A massive $2 billion redevelopment of Eagle Street Pier could be delayed or overturned after a court appeal is lodged by the commercial owners of a neighbouring tower (24 February 2021).  More...

Pressure mounts on Brisbane City Council to reduce developer influence
A range of groups are now asking Brisbane City Council to reduce the ability of developers – as landholders – to influence the neighbourhood planning phase (23 February 2021).  More...

Light rail a "no-brainer" but opposition builds to coast mass transit plan
Sunshine Coast Council is due to start community engagement on its proposed mass transit system in the next few months, touting it as a sustainable transport solution to deal with the region’s growing pains (19 February 2021).  More...

Boggo Road Gaol commercial development application still waiting for council decision
A development application for a mixed shopping and office building at the heritage-listed Boggo Road Gaol site in Brisbane's Dutton Park is still waiting for a decision (19 February 2021).  More...

"We're not the Gold Coast:" The fight against mass transit on the Sunshine Coast
Sunshine Coast Council is due to start community engagement on its proposed mass transit system in the next few months, touting it as a sustainable transport solution to deal with the region's growing pains (19 February 2021).  More...

Disaster assistance extended to more communities impacted by ex-tropical cyclone Imogen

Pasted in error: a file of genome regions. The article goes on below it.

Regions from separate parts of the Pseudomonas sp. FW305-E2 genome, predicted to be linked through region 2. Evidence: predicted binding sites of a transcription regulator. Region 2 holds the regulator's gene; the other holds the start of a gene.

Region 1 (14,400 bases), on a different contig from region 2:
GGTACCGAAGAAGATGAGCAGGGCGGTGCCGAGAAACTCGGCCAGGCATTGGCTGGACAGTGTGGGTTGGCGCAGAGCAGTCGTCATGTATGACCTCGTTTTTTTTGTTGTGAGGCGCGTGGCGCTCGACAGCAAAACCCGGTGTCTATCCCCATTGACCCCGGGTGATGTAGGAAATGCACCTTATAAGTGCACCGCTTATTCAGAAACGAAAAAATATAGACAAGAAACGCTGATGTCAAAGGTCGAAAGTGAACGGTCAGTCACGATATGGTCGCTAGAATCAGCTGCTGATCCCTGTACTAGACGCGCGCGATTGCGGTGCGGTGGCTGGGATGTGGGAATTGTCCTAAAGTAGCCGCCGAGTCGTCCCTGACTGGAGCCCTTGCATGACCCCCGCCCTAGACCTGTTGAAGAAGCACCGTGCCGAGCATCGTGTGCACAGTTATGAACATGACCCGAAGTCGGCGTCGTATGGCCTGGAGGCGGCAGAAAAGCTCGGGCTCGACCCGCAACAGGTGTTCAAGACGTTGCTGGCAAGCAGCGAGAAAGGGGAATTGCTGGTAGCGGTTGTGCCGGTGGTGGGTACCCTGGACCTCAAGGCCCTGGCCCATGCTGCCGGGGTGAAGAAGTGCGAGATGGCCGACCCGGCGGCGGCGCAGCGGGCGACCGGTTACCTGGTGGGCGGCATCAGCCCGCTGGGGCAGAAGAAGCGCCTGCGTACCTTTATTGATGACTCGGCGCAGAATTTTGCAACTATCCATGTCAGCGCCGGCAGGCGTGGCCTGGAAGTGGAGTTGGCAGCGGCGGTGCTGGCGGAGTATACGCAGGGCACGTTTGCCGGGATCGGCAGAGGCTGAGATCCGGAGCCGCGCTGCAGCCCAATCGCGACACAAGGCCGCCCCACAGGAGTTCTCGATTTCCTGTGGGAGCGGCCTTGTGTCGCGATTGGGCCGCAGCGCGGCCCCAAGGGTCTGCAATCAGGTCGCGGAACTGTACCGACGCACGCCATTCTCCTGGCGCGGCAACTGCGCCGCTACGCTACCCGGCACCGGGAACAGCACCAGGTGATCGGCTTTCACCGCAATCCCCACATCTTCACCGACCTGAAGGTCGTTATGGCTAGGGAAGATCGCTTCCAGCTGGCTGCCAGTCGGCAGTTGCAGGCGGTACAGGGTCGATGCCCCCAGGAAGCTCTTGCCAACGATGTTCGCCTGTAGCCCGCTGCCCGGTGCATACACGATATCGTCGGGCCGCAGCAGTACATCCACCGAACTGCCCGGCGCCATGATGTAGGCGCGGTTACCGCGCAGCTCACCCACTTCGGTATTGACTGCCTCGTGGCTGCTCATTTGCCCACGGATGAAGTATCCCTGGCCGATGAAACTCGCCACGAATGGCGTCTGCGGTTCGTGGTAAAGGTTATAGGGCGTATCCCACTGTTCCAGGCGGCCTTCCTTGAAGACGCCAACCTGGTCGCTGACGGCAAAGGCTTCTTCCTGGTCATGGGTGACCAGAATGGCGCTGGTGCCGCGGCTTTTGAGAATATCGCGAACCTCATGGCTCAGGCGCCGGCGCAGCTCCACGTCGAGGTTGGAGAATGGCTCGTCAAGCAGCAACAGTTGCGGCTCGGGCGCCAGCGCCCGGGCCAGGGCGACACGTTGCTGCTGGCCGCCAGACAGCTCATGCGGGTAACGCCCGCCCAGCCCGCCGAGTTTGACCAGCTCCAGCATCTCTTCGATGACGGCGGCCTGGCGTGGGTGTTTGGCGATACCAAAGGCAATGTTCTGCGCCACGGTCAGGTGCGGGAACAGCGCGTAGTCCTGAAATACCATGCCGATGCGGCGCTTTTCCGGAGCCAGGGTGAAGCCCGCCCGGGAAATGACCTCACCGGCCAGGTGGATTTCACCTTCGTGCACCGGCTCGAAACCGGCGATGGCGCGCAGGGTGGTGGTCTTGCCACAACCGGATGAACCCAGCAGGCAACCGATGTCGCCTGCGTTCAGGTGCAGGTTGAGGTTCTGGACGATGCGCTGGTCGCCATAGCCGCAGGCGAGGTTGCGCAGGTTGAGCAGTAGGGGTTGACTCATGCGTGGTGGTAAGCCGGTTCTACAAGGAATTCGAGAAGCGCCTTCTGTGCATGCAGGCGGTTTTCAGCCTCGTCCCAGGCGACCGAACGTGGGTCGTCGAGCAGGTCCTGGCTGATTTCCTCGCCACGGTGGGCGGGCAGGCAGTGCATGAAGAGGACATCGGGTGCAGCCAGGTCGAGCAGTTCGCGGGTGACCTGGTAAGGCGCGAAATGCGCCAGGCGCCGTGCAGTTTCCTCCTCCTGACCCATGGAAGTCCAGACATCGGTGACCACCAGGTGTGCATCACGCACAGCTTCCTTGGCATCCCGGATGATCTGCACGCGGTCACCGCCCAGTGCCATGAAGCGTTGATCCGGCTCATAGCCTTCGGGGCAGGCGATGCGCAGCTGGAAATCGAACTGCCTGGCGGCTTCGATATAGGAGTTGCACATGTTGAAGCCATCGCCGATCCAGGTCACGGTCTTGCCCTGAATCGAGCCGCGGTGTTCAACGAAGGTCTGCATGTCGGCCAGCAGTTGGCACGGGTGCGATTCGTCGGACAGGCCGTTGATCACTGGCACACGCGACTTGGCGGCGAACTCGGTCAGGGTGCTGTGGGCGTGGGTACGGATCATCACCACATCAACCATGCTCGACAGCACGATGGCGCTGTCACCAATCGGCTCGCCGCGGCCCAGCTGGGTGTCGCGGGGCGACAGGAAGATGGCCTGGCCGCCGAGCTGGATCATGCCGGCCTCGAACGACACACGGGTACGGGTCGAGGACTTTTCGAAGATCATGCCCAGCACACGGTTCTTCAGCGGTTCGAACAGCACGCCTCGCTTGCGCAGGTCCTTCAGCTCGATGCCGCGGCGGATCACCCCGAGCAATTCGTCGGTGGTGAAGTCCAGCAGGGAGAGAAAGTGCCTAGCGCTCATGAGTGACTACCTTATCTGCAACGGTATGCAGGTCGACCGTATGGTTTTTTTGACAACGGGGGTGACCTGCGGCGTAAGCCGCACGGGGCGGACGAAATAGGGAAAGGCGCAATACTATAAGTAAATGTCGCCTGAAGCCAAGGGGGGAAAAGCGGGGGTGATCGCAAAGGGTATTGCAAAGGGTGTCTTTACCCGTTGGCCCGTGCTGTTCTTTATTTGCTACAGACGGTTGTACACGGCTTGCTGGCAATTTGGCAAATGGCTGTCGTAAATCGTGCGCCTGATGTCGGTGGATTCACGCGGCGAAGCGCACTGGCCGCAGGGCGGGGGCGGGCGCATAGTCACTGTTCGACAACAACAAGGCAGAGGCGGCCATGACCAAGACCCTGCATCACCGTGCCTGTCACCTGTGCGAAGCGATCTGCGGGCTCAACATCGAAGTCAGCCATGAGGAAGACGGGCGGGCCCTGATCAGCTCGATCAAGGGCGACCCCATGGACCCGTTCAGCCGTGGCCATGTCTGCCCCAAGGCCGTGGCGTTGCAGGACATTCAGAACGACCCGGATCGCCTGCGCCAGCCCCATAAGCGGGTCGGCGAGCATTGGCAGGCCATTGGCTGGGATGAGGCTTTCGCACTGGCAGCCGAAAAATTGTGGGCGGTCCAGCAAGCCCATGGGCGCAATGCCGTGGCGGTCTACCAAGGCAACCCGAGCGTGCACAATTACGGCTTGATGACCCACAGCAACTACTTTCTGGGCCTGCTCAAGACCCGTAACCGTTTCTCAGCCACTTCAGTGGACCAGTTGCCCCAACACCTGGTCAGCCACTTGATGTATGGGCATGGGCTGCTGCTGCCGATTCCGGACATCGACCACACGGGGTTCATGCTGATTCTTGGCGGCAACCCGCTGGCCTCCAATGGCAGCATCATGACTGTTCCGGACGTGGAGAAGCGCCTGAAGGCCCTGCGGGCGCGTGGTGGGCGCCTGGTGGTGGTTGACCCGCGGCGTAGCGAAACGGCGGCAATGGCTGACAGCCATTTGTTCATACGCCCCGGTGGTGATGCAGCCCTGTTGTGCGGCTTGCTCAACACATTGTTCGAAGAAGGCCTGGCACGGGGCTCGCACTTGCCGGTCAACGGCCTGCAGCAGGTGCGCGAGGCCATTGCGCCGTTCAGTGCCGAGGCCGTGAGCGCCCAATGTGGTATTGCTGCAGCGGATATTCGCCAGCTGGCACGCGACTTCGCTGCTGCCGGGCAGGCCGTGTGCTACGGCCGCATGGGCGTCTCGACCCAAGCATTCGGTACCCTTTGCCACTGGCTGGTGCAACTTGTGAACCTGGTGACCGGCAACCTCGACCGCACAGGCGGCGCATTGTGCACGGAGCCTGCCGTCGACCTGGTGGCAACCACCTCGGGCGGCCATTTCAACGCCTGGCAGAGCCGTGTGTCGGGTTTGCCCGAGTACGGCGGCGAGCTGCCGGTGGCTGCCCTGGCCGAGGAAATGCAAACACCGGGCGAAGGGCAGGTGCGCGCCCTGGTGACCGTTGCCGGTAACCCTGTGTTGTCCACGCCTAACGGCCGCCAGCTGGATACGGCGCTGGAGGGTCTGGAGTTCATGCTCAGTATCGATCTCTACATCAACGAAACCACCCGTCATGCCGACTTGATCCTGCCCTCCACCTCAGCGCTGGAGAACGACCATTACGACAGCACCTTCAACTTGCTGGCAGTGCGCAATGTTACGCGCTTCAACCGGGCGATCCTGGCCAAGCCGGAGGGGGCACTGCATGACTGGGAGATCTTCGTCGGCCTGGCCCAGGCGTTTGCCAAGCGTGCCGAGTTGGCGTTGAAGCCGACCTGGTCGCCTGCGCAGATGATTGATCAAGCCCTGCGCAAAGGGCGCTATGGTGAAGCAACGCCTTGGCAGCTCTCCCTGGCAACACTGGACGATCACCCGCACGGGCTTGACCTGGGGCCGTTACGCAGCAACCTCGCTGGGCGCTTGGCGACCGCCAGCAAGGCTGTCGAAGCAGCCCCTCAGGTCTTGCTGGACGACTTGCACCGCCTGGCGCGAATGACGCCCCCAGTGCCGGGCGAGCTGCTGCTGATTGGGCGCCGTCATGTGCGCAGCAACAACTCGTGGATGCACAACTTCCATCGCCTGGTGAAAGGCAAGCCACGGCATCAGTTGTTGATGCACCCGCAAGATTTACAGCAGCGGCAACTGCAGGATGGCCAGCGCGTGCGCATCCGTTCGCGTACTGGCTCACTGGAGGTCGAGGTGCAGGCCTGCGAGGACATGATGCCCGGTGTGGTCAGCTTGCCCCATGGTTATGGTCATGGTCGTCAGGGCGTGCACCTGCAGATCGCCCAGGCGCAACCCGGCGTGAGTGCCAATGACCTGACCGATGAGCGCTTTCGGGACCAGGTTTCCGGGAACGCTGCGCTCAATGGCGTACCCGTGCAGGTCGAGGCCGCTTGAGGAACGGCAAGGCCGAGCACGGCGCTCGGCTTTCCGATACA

Disaster assistance has been extended to the local government areas of Cairns, Townsville and Pormpuraaw following ongoing impacts from ex-tropical cyclone Imogen (19 February 2021).  More...

Hervey Bay to get new "central heart," including library and business centre
Fraser Coast Mayor George Seymour said the creation of a proper CBD had been a priority and on the agenda for decades. The Hinkler Regional Deal is a five-year commitment between the Federal Government, Bundaberg and Fraser Coast Regional Councils to grow the region. Community consultation on a new Pialba Town Centre Master Plan is expected to commence in coming weeks (18 February 2021).  More...

Disaster assistance available for flood-impacted communities in far North Queensland
Disaster assistance is now available for nine local government areas in remote far North Queensland impacted by flooding brought on by a tropical low in late January (16 February 2021).  More...

This region wants to be more than "the bit in-between" Brisbane and the Sunshine Coast
Moreton Bay wants to "turbocharge" its economy by doubling it to $40 billion by 2041. It plans to add more than 100,000 jobs to attract residents to the "hidden gem" region (17 February 2021).  More...

In practice and courts

Requirements on local governments